Meet the Seldovia Author: Janice Wyland

| September 10, 2013 | 0 Comments

by Shirley Hurley

11,318 Feet;  a Climax in My Life

JanWylandA book signing held September 7th at the Hurley residence was a great success according to Janice Wyland  (or otherwise known to local friends as “Jan”).  Seventeen community residents attended and everyone received a personal signed copy of Jan’s first book containing stories depicting her life as a child growing up in the remote mining town of Climax in the Colorado Rockies.

Climax was the sight of the world’s largest molybdenum mine and except for the carved hillside of the mining sight, it would appear as any other high Alpine winter resort.  The name was derived because it climaxed the efforts of the Colorado and Southern Railway (now Burlington) to fling a branch line over the continental divide. It was America’s loftiest post office and Colorado’s richest mining camp, supplying three quarters of the world’s supply.  During WWII, the FBI closed Climax to all but fingerprinted residents and trusted visitors.  The town was also selected in 1940 as the site of the High Altitude Observatory operated jointly by Harvard University and the University of Colorado under the supervision of the Air Force and Navy.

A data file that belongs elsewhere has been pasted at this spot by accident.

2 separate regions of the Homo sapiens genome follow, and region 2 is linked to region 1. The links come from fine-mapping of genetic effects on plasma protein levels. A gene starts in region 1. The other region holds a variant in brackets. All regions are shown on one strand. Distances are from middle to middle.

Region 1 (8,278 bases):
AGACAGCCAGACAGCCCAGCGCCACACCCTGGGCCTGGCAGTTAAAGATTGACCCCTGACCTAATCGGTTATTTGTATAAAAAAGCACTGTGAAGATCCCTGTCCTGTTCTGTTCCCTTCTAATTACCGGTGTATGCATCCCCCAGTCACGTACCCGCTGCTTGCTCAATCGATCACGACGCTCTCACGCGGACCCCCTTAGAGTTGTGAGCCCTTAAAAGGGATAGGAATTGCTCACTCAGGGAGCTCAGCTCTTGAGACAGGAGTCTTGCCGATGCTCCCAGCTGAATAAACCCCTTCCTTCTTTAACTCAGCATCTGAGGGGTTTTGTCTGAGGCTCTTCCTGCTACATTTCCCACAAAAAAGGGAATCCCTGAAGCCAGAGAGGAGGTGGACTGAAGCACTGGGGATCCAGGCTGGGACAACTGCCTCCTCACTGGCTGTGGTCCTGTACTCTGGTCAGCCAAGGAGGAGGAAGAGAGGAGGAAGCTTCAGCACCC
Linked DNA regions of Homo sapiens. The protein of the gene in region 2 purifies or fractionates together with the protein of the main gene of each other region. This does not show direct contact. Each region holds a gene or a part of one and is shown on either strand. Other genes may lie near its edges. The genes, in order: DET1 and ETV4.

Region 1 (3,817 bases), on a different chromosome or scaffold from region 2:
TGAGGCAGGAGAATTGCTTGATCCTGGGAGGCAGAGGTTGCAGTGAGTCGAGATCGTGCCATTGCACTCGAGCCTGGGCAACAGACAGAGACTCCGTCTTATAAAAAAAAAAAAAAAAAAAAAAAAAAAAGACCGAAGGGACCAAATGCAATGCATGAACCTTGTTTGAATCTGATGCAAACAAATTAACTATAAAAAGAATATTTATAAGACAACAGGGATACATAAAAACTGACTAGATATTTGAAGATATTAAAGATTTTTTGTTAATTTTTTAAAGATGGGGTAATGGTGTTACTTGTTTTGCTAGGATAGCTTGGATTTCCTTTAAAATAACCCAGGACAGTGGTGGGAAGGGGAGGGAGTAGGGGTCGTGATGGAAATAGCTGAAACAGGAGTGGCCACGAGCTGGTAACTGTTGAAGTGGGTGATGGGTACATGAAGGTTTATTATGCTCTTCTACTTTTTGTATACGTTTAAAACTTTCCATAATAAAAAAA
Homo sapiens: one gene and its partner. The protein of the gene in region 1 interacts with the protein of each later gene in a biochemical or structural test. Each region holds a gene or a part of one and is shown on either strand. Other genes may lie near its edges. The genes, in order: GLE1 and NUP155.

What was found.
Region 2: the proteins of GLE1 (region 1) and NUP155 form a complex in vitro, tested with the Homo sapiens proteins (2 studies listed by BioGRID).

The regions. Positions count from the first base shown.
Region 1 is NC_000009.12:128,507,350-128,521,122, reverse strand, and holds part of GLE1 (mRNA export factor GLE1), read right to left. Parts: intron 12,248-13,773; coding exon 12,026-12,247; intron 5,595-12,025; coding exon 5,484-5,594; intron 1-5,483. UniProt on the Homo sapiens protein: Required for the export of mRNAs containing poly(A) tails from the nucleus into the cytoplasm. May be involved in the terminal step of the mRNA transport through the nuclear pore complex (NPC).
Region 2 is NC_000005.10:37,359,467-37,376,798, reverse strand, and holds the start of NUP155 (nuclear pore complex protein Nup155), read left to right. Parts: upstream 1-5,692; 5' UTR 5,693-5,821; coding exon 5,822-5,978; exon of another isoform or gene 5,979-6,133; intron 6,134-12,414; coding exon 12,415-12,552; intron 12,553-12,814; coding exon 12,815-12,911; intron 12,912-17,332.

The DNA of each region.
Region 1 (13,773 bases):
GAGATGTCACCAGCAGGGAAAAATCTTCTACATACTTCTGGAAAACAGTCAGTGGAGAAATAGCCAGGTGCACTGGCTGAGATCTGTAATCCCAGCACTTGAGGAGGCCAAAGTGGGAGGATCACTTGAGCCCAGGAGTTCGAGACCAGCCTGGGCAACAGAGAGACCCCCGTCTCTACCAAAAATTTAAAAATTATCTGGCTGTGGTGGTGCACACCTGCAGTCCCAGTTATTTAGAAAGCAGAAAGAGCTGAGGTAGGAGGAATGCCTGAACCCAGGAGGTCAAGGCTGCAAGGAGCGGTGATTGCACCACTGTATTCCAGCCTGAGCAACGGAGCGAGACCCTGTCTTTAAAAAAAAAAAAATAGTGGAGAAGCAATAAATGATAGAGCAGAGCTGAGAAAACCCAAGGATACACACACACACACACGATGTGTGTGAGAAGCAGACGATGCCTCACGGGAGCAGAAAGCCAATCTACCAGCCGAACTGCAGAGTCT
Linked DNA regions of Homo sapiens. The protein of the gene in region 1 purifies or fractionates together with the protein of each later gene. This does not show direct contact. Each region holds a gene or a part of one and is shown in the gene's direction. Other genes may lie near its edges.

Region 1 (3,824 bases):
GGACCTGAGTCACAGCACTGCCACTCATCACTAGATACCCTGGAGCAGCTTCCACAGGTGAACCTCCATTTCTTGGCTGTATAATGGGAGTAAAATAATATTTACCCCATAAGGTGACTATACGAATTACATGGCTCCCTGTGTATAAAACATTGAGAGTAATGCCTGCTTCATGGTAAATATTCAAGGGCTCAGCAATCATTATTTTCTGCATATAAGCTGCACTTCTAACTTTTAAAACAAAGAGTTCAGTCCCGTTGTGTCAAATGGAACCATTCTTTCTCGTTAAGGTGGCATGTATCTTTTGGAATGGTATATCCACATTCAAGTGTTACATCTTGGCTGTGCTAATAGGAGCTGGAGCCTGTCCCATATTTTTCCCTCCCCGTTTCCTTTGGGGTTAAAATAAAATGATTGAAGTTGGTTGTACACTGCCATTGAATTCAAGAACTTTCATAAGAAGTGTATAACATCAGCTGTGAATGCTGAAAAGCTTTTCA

Children born in Climax were the only members of the community who were entirely comfortable in the thick atmosphere.  Even old-timers sometimes suffered from mountain sickness.  In 1965 the residential houses were all transported to the town of Leadville, leaving only the mining buildings standing.

Climax Photo

Here are a few interesting facts about living the “High Life”:

  • Water boils at 190 instead of 212 degrees.
  • It takes 7 minutes to boil a 3 minute egg.
  • 45 minutes to boil corn on the cob
  • 1 and ½ hour to boil potatoes.
  • The air is so thin that cakes and hot breads rise too quickly and then collapse into inedible gluey messes unless fat, sugar and baking powder is reduced according to a mathematical formula.   However, the home brewing of beer is actually aided by the altitude. Home brew at sea level takes 8 days to mature, but in Climax only 4 days.  The air pressure, however, is so great it takes skill to uncap a bottle of the home-brew without half of it hitting the ceiling.

Today, Climax, atop Fremont Pass near the ski and mining villages of Copper Mountain and Leadville, Colorado, is considered a ghost town.   However, on May 10, 2012 after a seventeen  year closure, the Climax mine was reopened and has resumed shipment of molybdenum.

If you are in Seldovia, give Jan a call at 234-7462 to purchase an autographed copy for only $8.00!

It is also available here on Amazon!

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